Courageous Man Risked All For Town

    Samuel Geer was a founder of Osawatomie who
    worked to build the community in its infancy. Geer was
    among the first settlers, who emigrated to Kansas
    Territory and settled in Osawatomie, and was a
    pioneering business owner in the community,
    becoming a trustee of the town of Osawatomie, sitting
    on the board of directors for the Osawatomie Town
    Company, which oversaw the early development of the

    Geer was a courageous man, for he was willing to risk
    his life and property, which is evident in that he
    allowed the community to use his house as a polling
    place, which made his home a target for proslavery

    Geer built the first building in Osawatomie and
    operated a boarding house. Geer built the first hotel in
    the town, which was burned to the ground when John
    Reid’s proslavery forces sacked the town following
    both attacks on Osawatomie in 1856.

    Geer was financially devastated  by the two Battles of
    Osawatomie in 1856, losing his hotel, five houses, a
    horse and wagon and other items that added up to a
    loss of $7,200.

    However, he rebounded and went on to rebuild his
    hotel and the Osage Valley House, which was the site
    of the founding of the Kansas Republican Party on
    May 18, 1859.

    Geer also was a part owner of a ferry along with other
    Osawatomie pioneers and demonstrated the tenacity
    of Osawatomie’s founders in the face of not only
    nature, but proslavery attacks as well.

    Geer and other pioneers literally built a town on a site
    that was completely undeveloped, and with the real
    danger that proslavery forces were ready and willing
    to ride into Osawatomie, kill them, and burn and
    destroy all of their work at any time.

    Proslavery forces did not merely threaten to attack
    Osawatomie, they did so twice, and Geer and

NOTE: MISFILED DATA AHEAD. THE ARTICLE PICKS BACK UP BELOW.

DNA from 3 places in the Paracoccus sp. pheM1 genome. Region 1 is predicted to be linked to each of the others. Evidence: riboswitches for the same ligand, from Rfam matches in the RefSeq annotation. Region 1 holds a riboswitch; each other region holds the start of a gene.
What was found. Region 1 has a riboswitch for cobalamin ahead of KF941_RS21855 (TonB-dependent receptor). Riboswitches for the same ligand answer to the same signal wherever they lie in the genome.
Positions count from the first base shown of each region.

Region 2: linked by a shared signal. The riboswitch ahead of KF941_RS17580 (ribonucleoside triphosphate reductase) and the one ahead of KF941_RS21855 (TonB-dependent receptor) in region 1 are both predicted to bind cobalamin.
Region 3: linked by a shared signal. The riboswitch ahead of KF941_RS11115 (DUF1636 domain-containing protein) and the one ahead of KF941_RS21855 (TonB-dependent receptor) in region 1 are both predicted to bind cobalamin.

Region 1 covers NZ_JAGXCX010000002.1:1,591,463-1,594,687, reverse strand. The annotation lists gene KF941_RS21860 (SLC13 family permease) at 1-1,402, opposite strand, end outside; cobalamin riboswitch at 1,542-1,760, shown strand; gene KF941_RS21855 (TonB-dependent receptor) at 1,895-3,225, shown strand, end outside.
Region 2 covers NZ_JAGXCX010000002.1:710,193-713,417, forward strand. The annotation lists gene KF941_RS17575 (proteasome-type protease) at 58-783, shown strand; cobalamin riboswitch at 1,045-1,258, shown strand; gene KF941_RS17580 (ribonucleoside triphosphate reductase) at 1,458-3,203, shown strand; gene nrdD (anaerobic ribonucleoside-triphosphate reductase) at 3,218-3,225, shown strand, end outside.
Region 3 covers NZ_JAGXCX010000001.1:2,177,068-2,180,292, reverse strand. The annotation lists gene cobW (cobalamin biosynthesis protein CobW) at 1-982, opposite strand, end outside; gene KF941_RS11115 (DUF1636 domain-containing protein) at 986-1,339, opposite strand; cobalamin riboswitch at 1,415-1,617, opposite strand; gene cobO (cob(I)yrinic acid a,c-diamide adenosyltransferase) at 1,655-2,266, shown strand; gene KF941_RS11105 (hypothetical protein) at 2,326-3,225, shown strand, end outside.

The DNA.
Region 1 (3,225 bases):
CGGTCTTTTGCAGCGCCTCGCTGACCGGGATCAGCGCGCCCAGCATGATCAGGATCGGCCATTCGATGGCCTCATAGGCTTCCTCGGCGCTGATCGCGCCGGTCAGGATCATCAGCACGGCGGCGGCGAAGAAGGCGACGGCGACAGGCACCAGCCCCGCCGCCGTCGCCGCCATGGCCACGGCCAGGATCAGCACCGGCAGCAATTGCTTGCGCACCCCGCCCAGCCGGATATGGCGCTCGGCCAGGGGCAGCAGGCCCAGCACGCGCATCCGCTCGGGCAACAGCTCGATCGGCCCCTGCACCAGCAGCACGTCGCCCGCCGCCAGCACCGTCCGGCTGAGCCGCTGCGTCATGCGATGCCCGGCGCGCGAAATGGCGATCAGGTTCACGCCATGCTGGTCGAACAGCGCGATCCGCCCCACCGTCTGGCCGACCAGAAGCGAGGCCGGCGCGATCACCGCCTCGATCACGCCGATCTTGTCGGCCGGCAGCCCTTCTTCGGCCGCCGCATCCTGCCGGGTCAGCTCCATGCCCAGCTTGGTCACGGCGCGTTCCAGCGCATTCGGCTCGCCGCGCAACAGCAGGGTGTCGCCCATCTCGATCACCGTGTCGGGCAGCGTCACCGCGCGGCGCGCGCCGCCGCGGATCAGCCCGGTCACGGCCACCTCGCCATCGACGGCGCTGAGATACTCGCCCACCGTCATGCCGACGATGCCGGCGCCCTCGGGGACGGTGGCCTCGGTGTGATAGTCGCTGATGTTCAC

Osawatomie’s founders refused to give up and rebuilt
    despite proslavery advocates’ attacks.

    Historians tend to place business owners like Geer
    who tenaciously work to build up their communities via
    day-to-day strenuous effort and sacrifice in their

    However, Osawatomie’s citizens still benefit from their
    courage and hard work, for they built the town that we
    live in today, and we owe Geer and his peers a debt of
    Reverend Samuel Adair and
    his wife, Florella were peaceful
    abolitionists who came to
    Kansas and settled near
    Osawatomie, an abolitionist
    community and a center of
    conflict during “Bleeding
    Kansas.” The Adair cabin was
    a station on the Underground
    Railroad and Florella’s half
    brother, John Brown, used this
    cabin as his headquarters.
    The cabin Osawatomie where
    John Brown and 30 free-state
    defenders fought 250
    proslavery militia in 1856, and
    stands on the battle site today.
    Learn more about the Adairs,
    John Brown, and others who
    struggled to survive the border
    war when you visit the John
    Brown Museum.
Hannes Poetter Design and Sponsorship - all rights reserved
Miami County Historical Museum - 12 E. Peoria, - Paola, KS 66071 Phone: 913-294-4940
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